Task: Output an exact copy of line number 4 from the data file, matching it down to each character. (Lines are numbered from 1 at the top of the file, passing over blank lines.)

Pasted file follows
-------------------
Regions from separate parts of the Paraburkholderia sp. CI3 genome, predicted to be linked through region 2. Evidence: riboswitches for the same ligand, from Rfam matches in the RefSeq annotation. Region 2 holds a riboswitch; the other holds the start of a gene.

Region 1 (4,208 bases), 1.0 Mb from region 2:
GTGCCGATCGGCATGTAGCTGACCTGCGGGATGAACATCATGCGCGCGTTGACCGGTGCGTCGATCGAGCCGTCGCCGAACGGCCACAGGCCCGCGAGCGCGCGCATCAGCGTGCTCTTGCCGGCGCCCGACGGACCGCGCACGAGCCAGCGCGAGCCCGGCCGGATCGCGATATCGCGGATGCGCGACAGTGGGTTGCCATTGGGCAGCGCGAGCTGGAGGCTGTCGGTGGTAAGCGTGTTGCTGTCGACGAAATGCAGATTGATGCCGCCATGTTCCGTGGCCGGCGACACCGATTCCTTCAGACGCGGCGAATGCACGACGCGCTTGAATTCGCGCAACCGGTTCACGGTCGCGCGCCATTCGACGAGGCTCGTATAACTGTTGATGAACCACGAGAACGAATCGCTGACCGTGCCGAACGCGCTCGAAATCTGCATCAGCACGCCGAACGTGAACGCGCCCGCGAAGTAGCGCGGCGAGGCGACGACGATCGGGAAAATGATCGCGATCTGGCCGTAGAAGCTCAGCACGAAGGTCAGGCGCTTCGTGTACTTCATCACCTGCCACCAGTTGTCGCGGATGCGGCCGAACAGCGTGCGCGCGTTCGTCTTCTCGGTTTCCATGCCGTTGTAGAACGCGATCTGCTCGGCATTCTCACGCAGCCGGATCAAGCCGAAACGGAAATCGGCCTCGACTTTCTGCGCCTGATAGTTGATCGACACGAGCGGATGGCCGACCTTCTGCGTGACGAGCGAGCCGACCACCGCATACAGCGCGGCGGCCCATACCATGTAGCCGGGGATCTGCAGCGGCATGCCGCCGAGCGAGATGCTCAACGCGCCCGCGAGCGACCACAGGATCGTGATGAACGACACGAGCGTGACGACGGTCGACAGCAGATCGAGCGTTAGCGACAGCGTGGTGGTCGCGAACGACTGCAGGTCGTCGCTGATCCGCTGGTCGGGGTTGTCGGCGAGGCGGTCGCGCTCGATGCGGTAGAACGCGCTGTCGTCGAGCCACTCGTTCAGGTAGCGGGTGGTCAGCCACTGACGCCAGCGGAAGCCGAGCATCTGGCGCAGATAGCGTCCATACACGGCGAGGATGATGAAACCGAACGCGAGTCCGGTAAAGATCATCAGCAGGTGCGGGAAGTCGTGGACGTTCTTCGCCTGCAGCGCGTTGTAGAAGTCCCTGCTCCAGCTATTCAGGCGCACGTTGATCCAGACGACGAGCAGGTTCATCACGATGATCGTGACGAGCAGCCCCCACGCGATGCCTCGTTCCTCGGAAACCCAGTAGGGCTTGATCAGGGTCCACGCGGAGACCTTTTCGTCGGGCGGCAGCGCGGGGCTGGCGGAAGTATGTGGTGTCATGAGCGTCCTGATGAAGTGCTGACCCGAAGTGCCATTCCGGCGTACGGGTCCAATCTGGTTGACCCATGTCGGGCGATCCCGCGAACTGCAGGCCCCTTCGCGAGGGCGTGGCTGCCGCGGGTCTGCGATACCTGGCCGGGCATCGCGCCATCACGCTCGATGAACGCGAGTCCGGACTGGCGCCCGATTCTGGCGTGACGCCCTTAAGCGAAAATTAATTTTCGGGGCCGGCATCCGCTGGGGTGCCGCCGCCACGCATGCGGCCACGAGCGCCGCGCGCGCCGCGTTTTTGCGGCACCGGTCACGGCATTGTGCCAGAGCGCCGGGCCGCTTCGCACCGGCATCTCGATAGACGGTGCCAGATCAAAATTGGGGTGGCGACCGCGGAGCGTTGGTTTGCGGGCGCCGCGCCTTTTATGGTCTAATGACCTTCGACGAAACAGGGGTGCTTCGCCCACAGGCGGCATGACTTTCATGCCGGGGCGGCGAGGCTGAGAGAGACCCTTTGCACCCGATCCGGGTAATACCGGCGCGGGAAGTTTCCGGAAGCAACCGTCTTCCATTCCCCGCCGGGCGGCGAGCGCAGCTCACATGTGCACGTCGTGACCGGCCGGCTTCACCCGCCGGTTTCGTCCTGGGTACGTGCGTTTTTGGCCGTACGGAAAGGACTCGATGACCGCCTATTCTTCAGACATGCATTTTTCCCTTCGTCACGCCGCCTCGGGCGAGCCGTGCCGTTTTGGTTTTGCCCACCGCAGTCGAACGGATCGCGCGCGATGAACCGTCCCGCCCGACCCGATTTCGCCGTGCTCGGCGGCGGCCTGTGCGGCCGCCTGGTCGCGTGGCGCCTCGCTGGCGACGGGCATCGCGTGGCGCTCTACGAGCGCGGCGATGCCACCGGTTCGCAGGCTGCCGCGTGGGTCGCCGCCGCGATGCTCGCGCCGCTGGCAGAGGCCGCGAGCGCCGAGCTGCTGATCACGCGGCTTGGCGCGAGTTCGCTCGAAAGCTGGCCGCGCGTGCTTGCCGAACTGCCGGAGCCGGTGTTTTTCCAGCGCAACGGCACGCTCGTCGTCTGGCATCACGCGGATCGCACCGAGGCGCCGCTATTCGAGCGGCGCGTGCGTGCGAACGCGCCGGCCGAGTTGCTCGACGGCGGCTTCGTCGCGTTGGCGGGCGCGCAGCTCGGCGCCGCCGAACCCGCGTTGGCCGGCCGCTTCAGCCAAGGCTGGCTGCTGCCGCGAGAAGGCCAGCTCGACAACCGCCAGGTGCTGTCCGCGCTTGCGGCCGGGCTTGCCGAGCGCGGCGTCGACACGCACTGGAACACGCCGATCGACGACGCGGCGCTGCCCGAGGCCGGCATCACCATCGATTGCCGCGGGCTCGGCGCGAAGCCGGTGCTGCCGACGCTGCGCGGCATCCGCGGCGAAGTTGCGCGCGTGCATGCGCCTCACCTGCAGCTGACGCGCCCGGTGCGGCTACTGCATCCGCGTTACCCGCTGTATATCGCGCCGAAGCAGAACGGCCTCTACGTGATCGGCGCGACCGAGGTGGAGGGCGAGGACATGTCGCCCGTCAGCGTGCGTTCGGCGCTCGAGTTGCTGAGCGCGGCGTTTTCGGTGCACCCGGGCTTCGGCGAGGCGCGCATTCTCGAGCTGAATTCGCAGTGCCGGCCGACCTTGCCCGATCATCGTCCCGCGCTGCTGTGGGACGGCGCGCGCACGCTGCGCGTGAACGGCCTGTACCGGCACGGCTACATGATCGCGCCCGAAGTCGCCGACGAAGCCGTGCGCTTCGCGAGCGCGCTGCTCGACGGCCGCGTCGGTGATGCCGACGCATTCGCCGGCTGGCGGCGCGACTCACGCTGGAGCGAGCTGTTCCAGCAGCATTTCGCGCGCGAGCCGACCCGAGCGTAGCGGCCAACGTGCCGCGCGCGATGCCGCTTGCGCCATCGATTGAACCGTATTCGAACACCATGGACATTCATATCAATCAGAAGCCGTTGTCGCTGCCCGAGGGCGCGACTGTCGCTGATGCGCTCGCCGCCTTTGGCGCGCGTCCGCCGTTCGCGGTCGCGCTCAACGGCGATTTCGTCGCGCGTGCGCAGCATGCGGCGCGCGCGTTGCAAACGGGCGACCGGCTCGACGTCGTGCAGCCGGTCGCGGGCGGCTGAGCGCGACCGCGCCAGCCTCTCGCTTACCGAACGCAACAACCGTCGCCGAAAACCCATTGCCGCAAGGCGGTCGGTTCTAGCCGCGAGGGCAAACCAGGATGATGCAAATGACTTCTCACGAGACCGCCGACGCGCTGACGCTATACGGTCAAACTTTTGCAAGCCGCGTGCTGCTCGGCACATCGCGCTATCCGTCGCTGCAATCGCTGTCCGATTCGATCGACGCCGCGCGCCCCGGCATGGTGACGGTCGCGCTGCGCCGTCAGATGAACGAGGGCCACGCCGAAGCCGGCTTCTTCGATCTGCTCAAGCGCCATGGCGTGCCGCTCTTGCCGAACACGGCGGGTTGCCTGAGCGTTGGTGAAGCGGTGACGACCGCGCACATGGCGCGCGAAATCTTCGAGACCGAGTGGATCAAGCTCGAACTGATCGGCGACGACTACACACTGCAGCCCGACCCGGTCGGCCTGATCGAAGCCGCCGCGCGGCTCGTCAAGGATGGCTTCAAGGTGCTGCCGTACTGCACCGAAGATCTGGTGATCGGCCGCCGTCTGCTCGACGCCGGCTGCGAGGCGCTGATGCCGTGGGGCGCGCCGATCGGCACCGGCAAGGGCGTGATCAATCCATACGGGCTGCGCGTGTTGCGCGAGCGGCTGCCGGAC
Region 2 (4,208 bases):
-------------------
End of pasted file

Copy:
Region 2 (4,208 bases):